What should bean soup taste like in China? And how would Americans like their hummus? Or Spaniards their ratatouille? For the answers to these and many other questions, we turn to the team working with the Tetra Recart test factory in Lund. This is where increasingly more customers are coming to develop their products in terms of both taste and packaging.
Sweetcorn, cheese, stock, fresh herbs and a hefty sirloin steak are just a few of the things laid out on the table in the test factory on this particular day. The sweetcorn is sweet and crispy, the cheese is white and creamy and chef Peter Brunkestam is mixing and stirring things in different bowls to get an idea of which ingredients work well together.
He’s joined by food technologists Fanny Cedergårdh and Berliana Sinianjuntak. They play an important role in product development, with their knowledge of cooking times, quantities, temperatures and shelf lives.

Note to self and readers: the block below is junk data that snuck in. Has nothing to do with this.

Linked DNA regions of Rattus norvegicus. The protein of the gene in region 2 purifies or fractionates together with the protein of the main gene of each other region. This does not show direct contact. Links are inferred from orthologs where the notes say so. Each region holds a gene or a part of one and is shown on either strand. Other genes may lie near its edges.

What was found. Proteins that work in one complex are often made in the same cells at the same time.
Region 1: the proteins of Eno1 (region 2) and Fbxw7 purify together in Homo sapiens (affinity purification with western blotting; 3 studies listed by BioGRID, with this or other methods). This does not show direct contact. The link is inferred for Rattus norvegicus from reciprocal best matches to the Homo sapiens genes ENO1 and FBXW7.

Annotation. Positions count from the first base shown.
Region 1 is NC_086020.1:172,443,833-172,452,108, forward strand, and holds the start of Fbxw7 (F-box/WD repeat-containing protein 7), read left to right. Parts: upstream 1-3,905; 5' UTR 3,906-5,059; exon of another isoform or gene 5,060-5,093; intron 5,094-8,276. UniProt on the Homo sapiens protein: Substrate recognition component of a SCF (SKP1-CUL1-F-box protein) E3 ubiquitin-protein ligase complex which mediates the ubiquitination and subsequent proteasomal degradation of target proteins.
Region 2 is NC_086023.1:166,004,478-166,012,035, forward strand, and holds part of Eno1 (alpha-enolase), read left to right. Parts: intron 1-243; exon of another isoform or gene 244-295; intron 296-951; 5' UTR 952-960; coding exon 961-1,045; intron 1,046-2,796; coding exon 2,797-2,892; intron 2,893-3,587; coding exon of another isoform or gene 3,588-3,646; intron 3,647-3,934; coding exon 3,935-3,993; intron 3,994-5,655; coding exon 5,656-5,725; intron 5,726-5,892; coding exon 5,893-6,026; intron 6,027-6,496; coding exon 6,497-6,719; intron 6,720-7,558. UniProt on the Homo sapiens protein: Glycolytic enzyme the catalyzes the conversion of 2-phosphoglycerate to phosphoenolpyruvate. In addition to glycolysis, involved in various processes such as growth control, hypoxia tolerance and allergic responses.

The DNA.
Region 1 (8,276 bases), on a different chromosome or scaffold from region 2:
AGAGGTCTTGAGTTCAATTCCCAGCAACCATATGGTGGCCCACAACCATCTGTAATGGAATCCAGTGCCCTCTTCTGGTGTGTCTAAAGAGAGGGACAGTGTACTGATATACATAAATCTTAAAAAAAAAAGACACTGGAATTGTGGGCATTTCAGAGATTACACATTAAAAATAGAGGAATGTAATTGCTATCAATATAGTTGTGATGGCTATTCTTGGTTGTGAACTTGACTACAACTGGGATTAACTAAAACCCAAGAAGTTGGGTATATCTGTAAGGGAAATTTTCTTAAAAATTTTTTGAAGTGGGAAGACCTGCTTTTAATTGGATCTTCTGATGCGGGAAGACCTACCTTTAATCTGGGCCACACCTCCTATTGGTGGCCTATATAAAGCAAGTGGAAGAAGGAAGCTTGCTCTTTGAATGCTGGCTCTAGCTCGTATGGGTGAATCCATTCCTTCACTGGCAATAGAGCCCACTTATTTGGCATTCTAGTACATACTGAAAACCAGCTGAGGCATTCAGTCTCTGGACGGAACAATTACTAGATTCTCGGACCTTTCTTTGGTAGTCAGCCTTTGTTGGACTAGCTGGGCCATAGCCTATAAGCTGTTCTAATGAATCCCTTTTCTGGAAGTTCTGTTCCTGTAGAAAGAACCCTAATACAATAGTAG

The test factory is home to products such as mixed vegetables, beans and tomatoes, reﬁned soups, sauces and ready-to-eat meals. The food technologists tweak the recipes to ensure the right texture, taste and heating process.
“Customers come here to test recipes and new seasoning alternatives together with us. They’re free to stir the pots and can use their own ingredients,” Peter explains. They can do test runs, for a day or a week, without impacting their production line. The test factory is a simpler and more cost-effective option.”
The customers who visit represent more than 150 brands and 50 markets. Everyone from owners and technicians to imaginative chefs and sales people come to test their ideas in ‘real life’. In the test factory customers can produce up to a thousand packages for use in, for example, consumer trials and shelf life tests. Peter welcomes the visits, even if they can prove challenging at times.
He slices the sirloin steak and explains that an important aspect of their technical support is a mobile test unit that can be sent to customers across the world. A production line that packs, seals and sterilises. “The advantage is that we can quickly answer customers’ questions, such as if paper packages are a new concept for them.”
The test team also examines how well the product can handle temperature variations as it is important to know what happens while the product is making its way to the end customer. With this machine, we can subject the packages to different temperatures,” Berliana explains.
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